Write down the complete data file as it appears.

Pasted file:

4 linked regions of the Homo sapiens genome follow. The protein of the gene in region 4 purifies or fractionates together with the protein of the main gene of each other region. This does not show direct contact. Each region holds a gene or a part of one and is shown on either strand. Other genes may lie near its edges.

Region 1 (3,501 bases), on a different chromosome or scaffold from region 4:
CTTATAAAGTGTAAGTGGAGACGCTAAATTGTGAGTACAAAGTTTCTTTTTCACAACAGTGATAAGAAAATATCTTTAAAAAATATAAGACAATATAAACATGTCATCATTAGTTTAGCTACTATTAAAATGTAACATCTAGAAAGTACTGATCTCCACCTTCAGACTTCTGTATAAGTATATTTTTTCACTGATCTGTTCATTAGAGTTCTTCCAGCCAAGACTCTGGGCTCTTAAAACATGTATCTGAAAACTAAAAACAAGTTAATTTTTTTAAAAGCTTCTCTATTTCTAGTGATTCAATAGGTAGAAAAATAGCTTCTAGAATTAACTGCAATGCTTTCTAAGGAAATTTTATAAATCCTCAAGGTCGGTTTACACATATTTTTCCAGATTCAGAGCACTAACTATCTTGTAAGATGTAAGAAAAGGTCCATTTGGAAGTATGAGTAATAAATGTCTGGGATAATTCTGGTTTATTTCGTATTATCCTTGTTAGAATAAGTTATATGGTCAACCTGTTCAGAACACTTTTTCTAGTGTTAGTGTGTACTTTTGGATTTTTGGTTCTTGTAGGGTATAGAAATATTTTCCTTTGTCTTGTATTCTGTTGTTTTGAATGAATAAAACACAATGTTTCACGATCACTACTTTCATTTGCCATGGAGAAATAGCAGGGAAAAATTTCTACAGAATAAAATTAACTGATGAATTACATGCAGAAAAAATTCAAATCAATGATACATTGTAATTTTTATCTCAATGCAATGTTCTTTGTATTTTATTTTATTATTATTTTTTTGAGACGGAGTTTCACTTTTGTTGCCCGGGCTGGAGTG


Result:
4 linked regions of the Homo sapiens genome follow. The protein of the gene in region 4 purifies or fractionates together with the protein of the main gene of each other region. This does not show direct contact. Each region holds a gene or a part of one and is shown on either strand. Other genes may lie near its edges.

Region 1 (3,501 bases), on a different chromosome or scaffold from region 4:
CTTATAAAGTGTAAGTGGAGACGCTAAATTGTGAGTACAAAGTTTCTTTTTCACAACAGTGATAAGAAAATATCTTTAAAAAATATAAGACAATATAAACATGTCATCATTAGTTTAGCTACTATTAAAATGTAACATCTAGAAAGTACTGATCTCCACCTTCAGACTTCTGTATAAGTATATTTTTTCACTGATCTGTTCATTAGAGTTCTTCCAGCCAAGACTCTGGGCTCTTAAAACATGTATCTGAAAACTAAAAACAAGTTAATTTTTTTAAAAGCTTCTCTATTTCTAGTGATTCAATAGGTAGAAAAATAGCTTCTAGAATTAACTGCAATGCTTTCTAAGGAAATTTTATAAATCCTCAAGGTCGGTTTACACATATTTTTCCAGATTCAGAGCACTAACTATCTTGTAAGATGTAAGAAAAGGTCCATTTGGAAGTATGAGTAATAAATGTCTGGGATAATTCTGGTTTATTTCGTATTATCCTTGTTAGAATAAGTTATATGGTCAACCTGTTCAGAACACTTTTTCTAGTGTTAGTGTGTACTTTTGGATTTTTGGTTCTTGTAGGGTATAGAAATATTTTCCTTTGTCTTGTATTCTGTTGTTTTGAATGAATAAAACACAATGTTTCACGATCACTACTTTCATTTGCCATGGAGAAATAGCAGGGAAAAATTTCTACAGAATAAAATTAACTGATGAATTACATGCAGAAAAAATTCAAATCAATGATACATTGTAATTTTTATCTCAATGCAATGTTCTTTGTATTTTATTTTATTATTATTTTTTTGAGACGGAGTTTCACTTTTGTTGCCCGGGCTGGAGTG